What are you doing about your digital carbon footprint?

Posted: 27/01/2021

As we are still largely confined at home as we head into this new year, some of us might be taking some consolation from the fact that our carbon footprints will be smaller our limited travel.  But before getting carried away with virtue, consider this:  pre-pandemic, data-centres (the engines of our devices) generated as much CO2 per year as the whole of the global airline industry.

‘But I don’t use data-centres’ you may be thinking.  Think again.  Data-centres are the central repository for all forms of digital content and just by reading this article you’ve interacted with one.

Tweets, texts, emails, IMs, web pages, Facebook photos, TikTok videos, Netflix series, Fortnite games, Zoom platforms – all live in and are managed from data-centres.   And data-centres are energy-hungry beasts.  Add on top the energy needed to run the infrastructure (Wifi boxes, internet exchanges and a global cable network) to move your messages, uploads and downloads around the world and the carbon footprint of our digital lives is much bigger still.

This slightly unexpected side-effect of the digital world has led researchers to some pretty shocking findings:  For example, in 2017 a rather catchy tune called Descapito took off around the globe and was downloaded 5 billion times.  One researcher calculated that the electricity used to download this catchy ear-worm was equivalent to all the electricity used by five African countries in a whole year.  All this to explain that as the pandemic has led many of us to live more of our lives online our travel carbon footprints may have shrunk but out digital ones are growing.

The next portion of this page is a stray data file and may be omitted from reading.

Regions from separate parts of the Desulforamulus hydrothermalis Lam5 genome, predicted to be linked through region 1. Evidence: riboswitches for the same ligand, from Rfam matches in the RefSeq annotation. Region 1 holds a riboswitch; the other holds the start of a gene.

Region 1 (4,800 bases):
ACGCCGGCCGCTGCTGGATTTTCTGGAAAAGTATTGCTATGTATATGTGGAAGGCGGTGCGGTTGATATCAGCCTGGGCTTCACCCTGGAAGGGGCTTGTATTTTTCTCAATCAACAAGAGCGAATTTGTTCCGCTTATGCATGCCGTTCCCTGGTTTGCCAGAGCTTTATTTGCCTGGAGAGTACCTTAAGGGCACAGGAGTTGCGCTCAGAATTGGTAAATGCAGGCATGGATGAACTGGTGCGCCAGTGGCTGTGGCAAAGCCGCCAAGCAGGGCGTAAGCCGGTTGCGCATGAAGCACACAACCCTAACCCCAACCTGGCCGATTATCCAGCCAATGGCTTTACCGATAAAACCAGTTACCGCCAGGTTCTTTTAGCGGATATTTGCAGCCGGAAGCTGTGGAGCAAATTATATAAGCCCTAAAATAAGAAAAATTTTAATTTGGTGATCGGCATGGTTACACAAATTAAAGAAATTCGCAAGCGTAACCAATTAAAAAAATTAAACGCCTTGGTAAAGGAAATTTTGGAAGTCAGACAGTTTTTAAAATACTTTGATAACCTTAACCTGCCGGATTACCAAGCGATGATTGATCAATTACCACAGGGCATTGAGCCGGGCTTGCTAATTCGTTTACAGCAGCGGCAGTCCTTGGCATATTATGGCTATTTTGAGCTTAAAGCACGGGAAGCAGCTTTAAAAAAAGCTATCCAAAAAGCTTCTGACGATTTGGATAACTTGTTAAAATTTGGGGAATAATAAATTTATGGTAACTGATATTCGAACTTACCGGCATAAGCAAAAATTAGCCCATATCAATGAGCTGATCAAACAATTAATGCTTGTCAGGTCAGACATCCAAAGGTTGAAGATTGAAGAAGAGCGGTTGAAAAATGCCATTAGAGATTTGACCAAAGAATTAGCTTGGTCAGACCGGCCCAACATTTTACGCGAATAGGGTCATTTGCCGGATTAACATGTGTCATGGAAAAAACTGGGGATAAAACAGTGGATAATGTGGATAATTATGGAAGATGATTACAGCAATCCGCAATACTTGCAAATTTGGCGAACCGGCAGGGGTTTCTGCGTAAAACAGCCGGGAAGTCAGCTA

So, what can those of us who care about the environment do?  Firstly, be aware that every time you message, upload or download content to your devices you are generating carbon dioxide:  One or two less selfies posted to social media will be good for the environment.

Secondly, be an activist to the big tech companies:  Facebook, Amazon, Netflix, Microsoft and Google operate the biggest data-centres and they are under considerable pressure to reduce the carbon emissions from these operations.  Keep the pressure up by asking your service providers to switch to renewable energy.

And thirdly, think local:  If you’re a business owner consider using a local data-centre or a local email provider for your operations.  Here in Jersey, we benefit from a high proportion of renewable electricity which means a lower carbon footprint when we work digitally locally.

But for all this, at the end of the day the CO2 generated from your digital activities is far outweighed by that resulting from heating, transport and food production.  So, put on a jumper, go for a walk in our beautiful Island and buy some local food this January.

Share this